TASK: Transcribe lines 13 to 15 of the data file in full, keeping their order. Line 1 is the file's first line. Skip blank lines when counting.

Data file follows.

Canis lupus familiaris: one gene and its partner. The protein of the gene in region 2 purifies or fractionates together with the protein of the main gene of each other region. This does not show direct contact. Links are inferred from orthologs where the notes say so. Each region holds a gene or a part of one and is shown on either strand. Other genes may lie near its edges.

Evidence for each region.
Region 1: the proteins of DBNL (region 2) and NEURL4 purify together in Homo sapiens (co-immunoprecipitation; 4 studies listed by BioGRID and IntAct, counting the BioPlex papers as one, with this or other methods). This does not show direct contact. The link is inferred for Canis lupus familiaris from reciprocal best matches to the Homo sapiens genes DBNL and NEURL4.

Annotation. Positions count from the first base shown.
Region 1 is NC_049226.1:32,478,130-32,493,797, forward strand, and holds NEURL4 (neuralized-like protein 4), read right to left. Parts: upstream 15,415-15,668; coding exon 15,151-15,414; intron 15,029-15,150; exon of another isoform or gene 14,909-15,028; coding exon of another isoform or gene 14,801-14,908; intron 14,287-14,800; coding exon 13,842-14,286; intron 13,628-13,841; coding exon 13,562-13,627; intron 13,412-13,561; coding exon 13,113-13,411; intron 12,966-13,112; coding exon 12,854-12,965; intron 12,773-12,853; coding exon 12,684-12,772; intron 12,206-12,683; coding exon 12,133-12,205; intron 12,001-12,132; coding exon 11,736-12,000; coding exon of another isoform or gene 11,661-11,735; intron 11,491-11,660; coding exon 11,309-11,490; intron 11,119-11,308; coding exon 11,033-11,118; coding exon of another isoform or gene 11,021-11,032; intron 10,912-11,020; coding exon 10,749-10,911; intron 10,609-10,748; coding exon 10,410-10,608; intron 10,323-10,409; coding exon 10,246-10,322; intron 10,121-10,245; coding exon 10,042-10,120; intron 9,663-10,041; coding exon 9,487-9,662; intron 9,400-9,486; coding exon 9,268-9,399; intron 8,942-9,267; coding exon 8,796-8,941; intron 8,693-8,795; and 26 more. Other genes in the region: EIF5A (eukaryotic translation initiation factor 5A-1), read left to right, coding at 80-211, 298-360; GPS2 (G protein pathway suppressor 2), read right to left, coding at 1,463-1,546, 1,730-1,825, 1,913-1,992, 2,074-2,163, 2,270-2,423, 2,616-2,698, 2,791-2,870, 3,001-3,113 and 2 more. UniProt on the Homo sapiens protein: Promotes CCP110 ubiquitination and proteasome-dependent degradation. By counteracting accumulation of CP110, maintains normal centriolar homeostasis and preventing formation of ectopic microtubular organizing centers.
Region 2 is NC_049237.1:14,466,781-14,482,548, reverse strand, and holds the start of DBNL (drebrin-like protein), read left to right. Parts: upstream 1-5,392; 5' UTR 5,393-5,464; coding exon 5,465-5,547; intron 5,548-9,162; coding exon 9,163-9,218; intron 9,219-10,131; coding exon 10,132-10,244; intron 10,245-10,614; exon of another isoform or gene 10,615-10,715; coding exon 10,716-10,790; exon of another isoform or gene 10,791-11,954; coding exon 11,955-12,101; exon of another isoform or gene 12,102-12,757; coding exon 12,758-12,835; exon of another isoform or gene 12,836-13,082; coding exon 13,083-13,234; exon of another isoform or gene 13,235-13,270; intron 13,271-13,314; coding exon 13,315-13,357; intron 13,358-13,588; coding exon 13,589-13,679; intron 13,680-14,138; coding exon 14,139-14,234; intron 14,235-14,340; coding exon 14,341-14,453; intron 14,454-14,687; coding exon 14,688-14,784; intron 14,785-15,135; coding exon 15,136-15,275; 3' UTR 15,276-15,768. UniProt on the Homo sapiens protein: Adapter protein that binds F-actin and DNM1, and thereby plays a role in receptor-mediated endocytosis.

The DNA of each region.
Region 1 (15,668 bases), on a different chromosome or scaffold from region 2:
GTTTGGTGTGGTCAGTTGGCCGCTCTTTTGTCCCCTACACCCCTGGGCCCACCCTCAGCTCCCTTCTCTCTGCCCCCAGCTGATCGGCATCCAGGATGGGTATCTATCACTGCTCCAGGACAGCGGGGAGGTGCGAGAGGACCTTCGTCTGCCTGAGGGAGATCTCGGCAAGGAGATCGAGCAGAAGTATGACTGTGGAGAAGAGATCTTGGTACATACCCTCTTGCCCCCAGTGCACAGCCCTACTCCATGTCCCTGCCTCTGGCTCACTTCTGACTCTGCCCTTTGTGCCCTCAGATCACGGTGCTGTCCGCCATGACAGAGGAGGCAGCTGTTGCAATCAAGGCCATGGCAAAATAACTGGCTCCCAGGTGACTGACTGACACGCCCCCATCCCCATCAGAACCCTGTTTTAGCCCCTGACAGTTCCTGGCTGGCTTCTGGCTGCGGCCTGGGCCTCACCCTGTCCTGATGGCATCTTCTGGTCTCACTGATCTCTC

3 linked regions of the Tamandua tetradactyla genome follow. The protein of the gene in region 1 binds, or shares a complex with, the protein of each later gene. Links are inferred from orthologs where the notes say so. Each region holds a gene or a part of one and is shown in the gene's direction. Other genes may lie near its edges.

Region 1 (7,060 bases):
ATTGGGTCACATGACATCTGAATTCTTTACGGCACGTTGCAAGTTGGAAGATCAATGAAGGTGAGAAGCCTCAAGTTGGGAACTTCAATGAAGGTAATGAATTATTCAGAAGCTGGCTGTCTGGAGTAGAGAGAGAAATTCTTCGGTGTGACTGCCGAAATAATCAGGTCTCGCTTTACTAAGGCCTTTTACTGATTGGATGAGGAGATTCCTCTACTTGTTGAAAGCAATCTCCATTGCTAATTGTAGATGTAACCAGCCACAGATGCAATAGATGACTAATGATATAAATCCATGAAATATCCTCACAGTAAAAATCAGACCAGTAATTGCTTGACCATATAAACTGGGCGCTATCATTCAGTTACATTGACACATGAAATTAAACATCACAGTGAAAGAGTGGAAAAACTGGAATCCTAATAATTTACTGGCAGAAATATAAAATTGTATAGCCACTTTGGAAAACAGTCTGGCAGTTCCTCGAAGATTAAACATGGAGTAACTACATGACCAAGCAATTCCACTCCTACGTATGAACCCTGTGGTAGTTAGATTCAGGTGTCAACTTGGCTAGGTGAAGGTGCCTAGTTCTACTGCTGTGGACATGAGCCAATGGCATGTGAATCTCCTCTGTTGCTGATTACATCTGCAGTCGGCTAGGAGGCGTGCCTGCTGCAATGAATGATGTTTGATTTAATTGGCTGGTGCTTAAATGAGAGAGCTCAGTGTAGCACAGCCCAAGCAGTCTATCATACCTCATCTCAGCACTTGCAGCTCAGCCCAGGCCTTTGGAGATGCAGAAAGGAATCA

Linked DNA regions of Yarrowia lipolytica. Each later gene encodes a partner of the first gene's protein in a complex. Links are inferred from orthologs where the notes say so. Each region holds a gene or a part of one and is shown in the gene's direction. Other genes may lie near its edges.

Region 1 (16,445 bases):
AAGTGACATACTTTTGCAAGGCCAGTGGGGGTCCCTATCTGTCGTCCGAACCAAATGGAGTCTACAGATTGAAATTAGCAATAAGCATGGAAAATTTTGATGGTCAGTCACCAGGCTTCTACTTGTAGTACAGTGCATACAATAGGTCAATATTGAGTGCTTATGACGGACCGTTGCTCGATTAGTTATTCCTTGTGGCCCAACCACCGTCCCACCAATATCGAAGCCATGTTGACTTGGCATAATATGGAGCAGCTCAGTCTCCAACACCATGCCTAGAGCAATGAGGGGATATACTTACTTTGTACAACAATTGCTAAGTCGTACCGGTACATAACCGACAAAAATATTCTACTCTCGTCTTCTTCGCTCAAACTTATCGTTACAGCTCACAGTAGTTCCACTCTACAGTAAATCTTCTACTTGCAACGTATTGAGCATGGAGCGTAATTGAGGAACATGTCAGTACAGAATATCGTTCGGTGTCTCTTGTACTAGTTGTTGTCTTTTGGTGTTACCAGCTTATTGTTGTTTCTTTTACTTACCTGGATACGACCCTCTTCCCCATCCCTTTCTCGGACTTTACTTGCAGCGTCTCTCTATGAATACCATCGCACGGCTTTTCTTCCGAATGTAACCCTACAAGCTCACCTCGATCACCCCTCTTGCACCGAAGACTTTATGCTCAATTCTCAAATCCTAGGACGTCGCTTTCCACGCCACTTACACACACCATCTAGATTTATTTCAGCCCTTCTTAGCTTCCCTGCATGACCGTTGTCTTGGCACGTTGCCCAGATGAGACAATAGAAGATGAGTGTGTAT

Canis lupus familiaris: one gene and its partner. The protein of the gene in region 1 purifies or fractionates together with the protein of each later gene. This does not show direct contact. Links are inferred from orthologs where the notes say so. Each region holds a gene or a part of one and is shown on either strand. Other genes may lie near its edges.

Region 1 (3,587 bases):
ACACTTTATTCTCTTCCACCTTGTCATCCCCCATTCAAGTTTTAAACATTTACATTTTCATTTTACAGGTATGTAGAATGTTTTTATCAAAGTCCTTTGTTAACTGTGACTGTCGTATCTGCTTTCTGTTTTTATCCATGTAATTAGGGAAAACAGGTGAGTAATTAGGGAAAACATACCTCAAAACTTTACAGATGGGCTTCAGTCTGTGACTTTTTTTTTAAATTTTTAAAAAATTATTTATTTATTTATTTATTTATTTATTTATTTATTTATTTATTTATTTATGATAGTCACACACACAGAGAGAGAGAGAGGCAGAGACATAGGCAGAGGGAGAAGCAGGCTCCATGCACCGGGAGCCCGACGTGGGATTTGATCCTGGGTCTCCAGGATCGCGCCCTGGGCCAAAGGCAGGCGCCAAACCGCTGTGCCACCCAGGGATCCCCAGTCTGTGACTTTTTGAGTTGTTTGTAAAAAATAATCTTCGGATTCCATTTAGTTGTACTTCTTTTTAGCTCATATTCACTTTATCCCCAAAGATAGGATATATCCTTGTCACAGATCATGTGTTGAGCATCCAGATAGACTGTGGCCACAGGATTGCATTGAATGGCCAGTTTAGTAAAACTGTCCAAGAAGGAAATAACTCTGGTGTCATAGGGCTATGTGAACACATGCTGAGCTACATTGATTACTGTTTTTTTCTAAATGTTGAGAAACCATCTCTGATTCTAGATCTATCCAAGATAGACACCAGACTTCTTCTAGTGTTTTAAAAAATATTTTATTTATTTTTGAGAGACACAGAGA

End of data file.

Linked DNA regions of Yarrowia lipolytica. Each later gene encodes a partner of the first gene's protein in a complex. Links are inferred from orthologs where the notes say so. Each region holds a gene or a part of one and is shown in the gene's direction. Other genes may lie near its edges.

Region 1 (16,445 bases):
AAGTGACATACTTTTGCAAGGCCAGTGGGGGTCCCTATCTGTCGTCCGAACCAAATGGAGTCTACAGATTGAAATTAGCAATAAGCATGGAAAATTTTGATGGTCAGTCACCAGGCTTCTACTTGTAGTACAGTGCATACAATAGGTCAATATTGAGTGCTTATGACGGACCGTTGCTCGATTAGTTATTCCTTGTGGCCCAACCACCGTCCCACCAATATCGAAGCCATGTTGACTTGGCATAATATGGAGCAGCTCAGTCTCCAACACCATGCCTAGAGCAATGAGGGGATATACTTACTTTGTACAACAATTGCTAAGTCGTACCGGTACATAACCGACAAAAATATTCTACTCTCGTCTTCTTCGCTCAAACTTATCGTTACAGCTCACAGTAGTTCCACTCTACAGTAAATCTTCTACTTGCAACGTATTGAGCATGGAGCGTAATTGAGGAACATGTCAGTACAGAATATCGTTCGGTGTCTCTTGTACTAGTTGTTGTCTTTTGGTGTTACCAGCTTATTGTTGTTTCTTTTACTTACCTGGATACGACCCTCTTCCCCATCCCTTTCTCGGACTTTACTTGCAGCGTCTCTCTATGAATACCATCGCACGGCTTTTCTTCCGAATGTAACCCTACAAGCTCACCTCGATCACCCCTCTTGCACCGAAGACTTTATGCTCAATTCTCAAATCCTAGGACGTCGCTTTCCACGCCACTTACACACACCATCTAGATTTATTTCAGCCCTTCTTAGCTTCCCTGCATGACCGTTGTCTTGGCACGTTGCCCAGATGAGACAATAGAAGATGAGTGTGTAT